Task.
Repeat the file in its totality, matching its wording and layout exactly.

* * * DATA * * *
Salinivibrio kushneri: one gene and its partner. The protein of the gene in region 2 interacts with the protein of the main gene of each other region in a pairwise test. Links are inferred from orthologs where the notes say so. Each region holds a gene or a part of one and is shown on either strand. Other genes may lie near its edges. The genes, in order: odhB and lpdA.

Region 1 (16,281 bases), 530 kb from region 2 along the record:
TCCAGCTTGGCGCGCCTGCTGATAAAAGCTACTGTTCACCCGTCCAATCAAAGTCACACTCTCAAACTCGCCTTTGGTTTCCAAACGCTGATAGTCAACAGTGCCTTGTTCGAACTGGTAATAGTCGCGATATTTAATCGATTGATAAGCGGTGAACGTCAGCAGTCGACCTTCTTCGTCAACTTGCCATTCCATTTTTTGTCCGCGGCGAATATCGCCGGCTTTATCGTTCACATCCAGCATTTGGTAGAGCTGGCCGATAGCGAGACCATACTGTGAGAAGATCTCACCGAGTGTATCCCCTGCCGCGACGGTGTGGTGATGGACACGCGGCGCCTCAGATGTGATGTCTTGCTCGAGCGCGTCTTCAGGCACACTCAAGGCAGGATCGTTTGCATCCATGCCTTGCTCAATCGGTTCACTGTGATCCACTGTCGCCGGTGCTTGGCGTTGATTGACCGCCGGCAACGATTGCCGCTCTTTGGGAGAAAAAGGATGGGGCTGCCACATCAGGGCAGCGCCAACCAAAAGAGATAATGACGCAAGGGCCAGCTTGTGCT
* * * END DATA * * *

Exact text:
Salinivibrio kushneri: one gene and its partner. The protein of the gene in region 2 interacts with the protein of the main gene of each other region in a pairwise test. Links are inferred from orthologs where the notes say so. Each region holds a gene or a part of one and is shown on either strand. Other genes may lie near its edges. The genes, in order: odhB and lpdA.

Region 1 (16,281 bases), 530 kb from region 2 along the record:
TCCAGCTTGGCGCGCCTGCTGATAAAAGCTACTGTTCACCCGTCCAATCAAAGTCACACTCTCAAACTCGCCTTTGGTTTCCAAACGCTGATAGTCAACAGTGCCTTGTTCGAACTGGTAATAGTCGCGATATTTAATCGATTGATAAGCGGTGAACGTCAGCAGTCGACCTTCTTCGTCAACTTGCCATTCCATTTTTTGTCCGCGGCGAATATCGCCGGCTTTATCGTTCACATCCAGCATTTGGTAGAGCTGGCCGATAGCGAGACCATACTGTGAGAAGATCTCACCGAGTGTATCCCCTGCCGCGACGGTGTGGTGATGGACACGCGGCGCCTCAGATGTGATGTCTTGCTCGAGCGCGTCTTCAGGCACACTCAAGGCAGGATCGTTTGCATCCATGCCTTGCTCAATCGGTTCACTGTGATCCACTGTCGCCGGTGCTTGGCGTTGATTGACCGCCGGCAACGATTGCCGCTCTTTGGGAGAAAAAGGATGGGGCTGCCACATCAGGGCAGCGCCAACCAAAAGAGATAATGACGCAAGGGCCAGCTTGTGCT